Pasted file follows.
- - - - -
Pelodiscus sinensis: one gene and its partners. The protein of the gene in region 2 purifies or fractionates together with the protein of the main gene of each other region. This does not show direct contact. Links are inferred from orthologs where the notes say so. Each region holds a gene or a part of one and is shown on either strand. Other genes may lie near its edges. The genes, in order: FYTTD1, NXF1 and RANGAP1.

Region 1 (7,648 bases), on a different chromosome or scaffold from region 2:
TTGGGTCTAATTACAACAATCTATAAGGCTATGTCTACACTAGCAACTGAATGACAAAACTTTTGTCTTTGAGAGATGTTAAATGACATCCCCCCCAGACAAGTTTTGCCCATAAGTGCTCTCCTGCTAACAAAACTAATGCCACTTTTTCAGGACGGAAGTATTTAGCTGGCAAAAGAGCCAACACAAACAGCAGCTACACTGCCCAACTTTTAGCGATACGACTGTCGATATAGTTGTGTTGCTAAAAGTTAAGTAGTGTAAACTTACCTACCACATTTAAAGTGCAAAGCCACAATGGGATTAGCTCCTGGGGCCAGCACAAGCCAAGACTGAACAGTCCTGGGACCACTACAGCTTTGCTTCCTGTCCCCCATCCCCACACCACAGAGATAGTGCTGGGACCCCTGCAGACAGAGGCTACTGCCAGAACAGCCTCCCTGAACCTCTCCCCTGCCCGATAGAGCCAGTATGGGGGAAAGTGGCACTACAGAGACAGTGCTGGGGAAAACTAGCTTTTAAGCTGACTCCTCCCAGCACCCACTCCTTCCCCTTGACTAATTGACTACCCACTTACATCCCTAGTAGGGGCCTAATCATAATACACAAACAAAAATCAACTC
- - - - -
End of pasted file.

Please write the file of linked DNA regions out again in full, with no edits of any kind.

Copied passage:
Pelodiscus sinensis: one gene and its partners. The protein of the gene in region 2 purifies or fractionates together with the protein of the main gene of each other region. This does not show direct contact. Links are inferred from orthologs where the notes say so. Each region holds a gene or a part of one and is shown on either strand. Other genes may lie near its edges. The genes, in order: FYTTD1, NXF1 and RANGAP1.

Region 1 (7,648 bases), on a different chromosome or scaffold from region 2:
TTGGGTCTAATTACAACAATCTATAAGGCTATGTCTACACTAGCAACTGAATGACAAAACTTTTGTCTTTGAGAGATGTTAAATGACATCCCCCCCAGACAAGTTTTGCCCATAAGTGCTCTCCTGCTAACAAAACTAATGCCACTTTTTCAGGACGGAAGTATTTAGCTGGCAAAAGAGCCAACACAAACAGCAGCTACACTGCCCAACTTTTAGCGATACGACTGTCGATATAGTTGTGTTGCTAAAAGTTAAGTAGTGTAAACTTACCTACCACATTTAAAGTGCAAAGCCACAATGGGATTAGCTCCTGGGGCCAGCACAAGCCAAGACTGAACAGTCCTGGGACCACTACAGCTTTGCTTCCTGTCCCCCATCCCCACACCACAGAGATAGTGCTGGGACCCCTGCAGACAGAGGCTACTGCCAGAACAGCCTCCCTGAACCTCTCCCCTGCCCGATAGAGCCAGTATGGGGGAAAGTGGCACTACAGAGACAGTGCTGGGGAAAACTAGCTTTTAAGCTGACTCCTCCCAGCACCCACTCCTTCCCCTTGACTAATTGACTACCCACTTACATCCCTAGTAGGGGCCTAATCATAATACACAAACAAAAATCAACTC